Non-graduates constitute a
significant per cent of the headcount in many companies due to the
rising demand for manpower in the ITES sector.
BY DEEPA BALAKRISHNAN
DH NEWS SERVICE,
You don’t need a degree to be a call centre professional.
Call centre recruitment seems to have touched a new peak —
many reputed call centres and business process outsourcing (BPOs)
units have begun hiring non-graduates (those with SSLC and 10+2
Leading BPO firm MphasiS BPO Services, British
financial services company HSBC, ITC Infotech’s ClientLogic,
and Transworks, the BPO arm of the Aditya Birla group, are some
of the leading companies that have expressed interest in hiring
non-graduates. With just one rider — good communication skills.
As a “non-traditional hire” strategy, some companies
are even trying out school dropouts who are communicative.
“Hiring non-graduates is definitely on the rise, as companies
are coming round to the fact that a fancy degree just doesn’t
matter,” said Gautam Sinha, CEO of headhunting firm TVA Infotech.
“The trend will intensify as more BPOs are going to Type
II cities, where they may have to prefer communication skills over
educational qualifications. What companies are looking for is team
work and communication skills. The pay-scales for non-graduates
may be slightly lesser, but they usually catch up with graduates,
in terms of salaries obtained,” observed Gautam Sinha, CEO
of headhunting firm TVA Infotech.
Non-graduates constitute as much as 15 per cent of the
total headcount in companies like MphasiS, which is adding undergraduates
to its payrolls more because of the rising demand for manpower in
the ITES sector than any effort to cut down salary costs.
“Why not? The task is simple and the pool of non-graduates
who are well-versed in English is almost the same as that of graduates,”
said a placement consultant, whose firm hires over 100 call centre
executives every month for its clients.
Explained Roy Sinai, Director - HR, at MphasiS, “A
degree is not the only qualification for suitability on the job,
so we are looking to non-traditional hires to expand the resource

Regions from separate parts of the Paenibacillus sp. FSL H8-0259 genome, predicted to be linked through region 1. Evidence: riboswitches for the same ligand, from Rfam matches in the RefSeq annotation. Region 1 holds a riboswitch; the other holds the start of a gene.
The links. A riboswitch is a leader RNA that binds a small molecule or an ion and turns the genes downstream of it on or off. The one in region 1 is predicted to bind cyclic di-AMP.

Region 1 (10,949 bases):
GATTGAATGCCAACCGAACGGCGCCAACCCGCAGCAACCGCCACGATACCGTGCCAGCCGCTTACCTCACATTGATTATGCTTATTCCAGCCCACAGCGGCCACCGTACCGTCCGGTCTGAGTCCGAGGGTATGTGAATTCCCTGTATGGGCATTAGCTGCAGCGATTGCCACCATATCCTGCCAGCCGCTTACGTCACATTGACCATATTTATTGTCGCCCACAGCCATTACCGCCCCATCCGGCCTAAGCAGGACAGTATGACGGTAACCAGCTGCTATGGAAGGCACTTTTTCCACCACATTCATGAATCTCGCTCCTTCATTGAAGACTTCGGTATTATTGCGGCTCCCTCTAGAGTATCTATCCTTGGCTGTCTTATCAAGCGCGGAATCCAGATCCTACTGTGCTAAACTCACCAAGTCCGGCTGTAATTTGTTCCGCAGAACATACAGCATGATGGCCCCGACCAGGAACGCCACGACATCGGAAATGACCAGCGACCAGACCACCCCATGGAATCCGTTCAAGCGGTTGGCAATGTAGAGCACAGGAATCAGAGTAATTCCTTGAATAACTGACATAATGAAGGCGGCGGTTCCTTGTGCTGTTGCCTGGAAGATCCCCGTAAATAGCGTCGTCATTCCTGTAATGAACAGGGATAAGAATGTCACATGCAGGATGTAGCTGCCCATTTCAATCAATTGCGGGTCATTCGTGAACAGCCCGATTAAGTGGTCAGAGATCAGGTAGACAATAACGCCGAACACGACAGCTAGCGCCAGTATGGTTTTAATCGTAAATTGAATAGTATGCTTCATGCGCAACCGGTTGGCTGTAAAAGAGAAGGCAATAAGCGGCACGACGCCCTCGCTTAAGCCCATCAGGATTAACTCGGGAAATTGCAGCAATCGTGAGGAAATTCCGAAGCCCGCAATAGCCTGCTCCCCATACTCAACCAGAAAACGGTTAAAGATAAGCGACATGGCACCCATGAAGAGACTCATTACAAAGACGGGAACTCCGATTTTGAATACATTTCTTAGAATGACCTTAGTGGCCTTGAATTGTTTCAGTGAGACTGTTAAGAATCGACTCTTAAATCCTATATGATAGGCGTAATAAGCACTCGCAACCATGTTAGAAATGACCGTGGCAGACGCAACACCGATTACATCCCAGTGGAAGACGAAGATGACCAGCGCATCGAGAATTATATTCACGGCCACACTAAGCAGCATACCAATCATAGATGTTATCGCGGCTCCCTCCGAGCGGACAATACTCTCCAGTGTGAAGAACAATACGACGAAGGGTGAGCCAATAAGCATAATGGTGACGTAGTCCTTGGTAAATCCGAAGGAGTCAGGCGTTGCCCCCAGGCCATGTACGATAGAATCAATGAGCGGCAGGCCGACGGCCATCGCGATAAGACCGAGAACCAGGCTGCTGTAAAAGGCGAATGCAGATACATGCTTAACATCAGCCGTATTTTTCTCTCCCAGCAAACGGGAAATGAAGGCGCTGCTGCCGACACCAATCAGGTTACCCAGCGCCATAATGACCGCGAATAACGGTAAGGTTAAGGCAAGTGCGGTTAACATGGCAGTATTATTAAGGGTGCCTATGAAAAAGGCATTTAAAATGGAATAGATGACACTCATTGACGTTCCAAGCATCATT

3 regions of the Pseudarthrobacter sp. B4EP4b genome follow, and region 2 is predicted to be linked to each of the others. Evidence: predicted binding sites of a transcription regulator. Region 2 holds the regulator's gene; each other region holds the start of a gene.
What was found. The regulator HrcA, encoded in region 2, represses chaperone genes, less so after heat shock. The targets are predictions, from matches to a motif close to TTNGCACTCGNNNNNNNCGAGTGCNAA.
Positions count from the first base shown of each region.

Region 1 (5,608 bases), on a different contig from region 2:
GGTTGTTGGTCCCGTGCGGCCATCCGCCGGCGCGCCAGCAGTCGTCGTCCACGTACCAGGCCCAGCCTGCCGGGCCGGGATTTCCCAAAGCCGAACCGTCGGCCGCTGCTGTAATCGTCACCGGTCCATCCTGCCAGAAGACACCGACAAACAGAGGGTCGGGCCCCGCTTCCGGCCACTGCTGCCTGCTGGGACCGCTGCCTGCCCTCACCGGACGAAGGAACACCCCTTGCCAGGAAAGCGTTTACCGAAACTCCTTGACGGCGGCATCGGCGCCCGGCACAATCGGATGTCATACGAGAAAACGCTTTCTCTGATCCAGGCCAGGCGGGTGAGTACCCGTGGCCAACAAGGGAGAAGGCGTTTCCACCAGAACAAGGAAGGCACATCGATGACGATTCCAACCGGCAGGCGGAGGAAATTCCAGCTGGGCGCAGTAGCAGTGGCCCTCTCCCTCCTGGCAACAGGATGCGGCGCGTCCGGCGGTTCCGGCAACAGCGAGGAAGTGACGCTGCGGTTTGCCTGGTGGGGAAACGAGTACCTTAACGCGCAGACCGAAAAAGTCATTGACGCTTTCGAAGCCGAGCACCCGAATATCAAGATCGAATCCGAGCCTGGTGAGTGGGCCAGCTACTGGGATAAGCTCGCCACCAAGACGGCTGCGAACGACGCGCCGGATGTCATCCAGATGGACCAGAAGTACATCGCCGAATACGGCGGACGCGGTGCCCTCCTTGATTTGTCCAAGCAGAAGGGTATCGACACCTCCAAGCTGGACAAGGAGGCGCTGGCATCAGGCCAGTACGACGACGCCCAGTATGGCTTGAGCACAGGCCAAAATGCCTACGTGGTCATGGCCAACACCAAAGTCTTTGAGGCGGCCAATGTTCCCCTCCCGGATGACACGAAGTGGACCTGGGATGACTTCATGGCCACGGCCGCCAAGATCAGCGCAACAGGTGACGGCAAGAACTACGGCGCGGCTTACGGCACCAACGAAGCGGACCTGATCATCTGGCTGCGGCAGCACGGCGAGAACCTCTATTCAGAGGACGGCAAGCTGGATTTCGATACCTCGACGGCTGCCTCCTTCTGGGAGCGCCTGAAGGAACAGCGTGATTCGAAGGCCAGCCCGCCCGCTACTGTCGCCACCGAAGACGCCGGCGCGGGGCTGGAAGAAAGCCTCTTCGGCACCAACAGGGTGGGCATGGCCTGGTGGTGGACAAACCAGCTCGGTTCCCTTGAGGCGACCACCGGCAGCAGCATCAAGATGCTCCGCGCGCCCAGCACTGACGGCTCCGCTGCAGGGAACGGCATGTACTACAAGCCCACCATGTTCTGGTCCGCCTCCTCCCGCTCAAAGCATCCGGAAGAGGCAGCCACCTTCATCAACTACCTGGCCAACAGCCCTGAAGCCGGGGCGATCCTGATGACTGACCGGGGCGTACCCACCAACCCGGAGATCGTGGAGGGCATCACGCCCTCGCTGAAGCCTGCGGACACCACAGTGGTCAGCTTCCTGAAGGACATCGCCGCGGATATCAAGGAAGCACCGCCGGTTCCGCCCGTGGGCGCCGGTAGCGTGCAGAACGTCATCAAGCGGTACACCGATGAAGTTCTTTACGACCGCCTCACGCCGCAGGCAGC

pool. The high levels of attrition in the industry adds to the need
to expand the pool of qualified resources to give our business the
flexibility to meet varied needs of clients.”
Training imparted for graduates and under-graduates is
the same. And there has been no noticeable distinction in the performance
levels of both kinds of employees, said Mr Sinai. “In terms
of behaviour, graduates display more maturity while under-graduates
may have a more casual approach. Our behavioural training program
is focussed to close this gap. Companies need to develop flexible
work schedules and part-time opportunities to address the specific
needs of undergraduates, many of whom are simultaneously pursuing
further education,” he said.
While spokespersons of other companies refused to go on record
in an effort to maintain confidentiality, placement consultants
of these firms did say that companies were willing to sponsor higher
education of their employees through correspondence courses as long
as they stick on with the company.
Career growth possibilities for a non-graduate, too, is
as high as that for a graduate. “Incentives (promotions, increments,
bonuses and perks) are purely based on performance and meeting client
expectations. Graduation/qualification is an entry level criterion
and performance on the floor is determined on the job. Compensation
and perks are purely based on performance. To grow to higher responsibilities,
we do consider educational background, especially at the early stage
of joining. We are also tied up with educational institutions to
provide our employees with opportunities to further their educational
aspirations,” said Mr Sinai.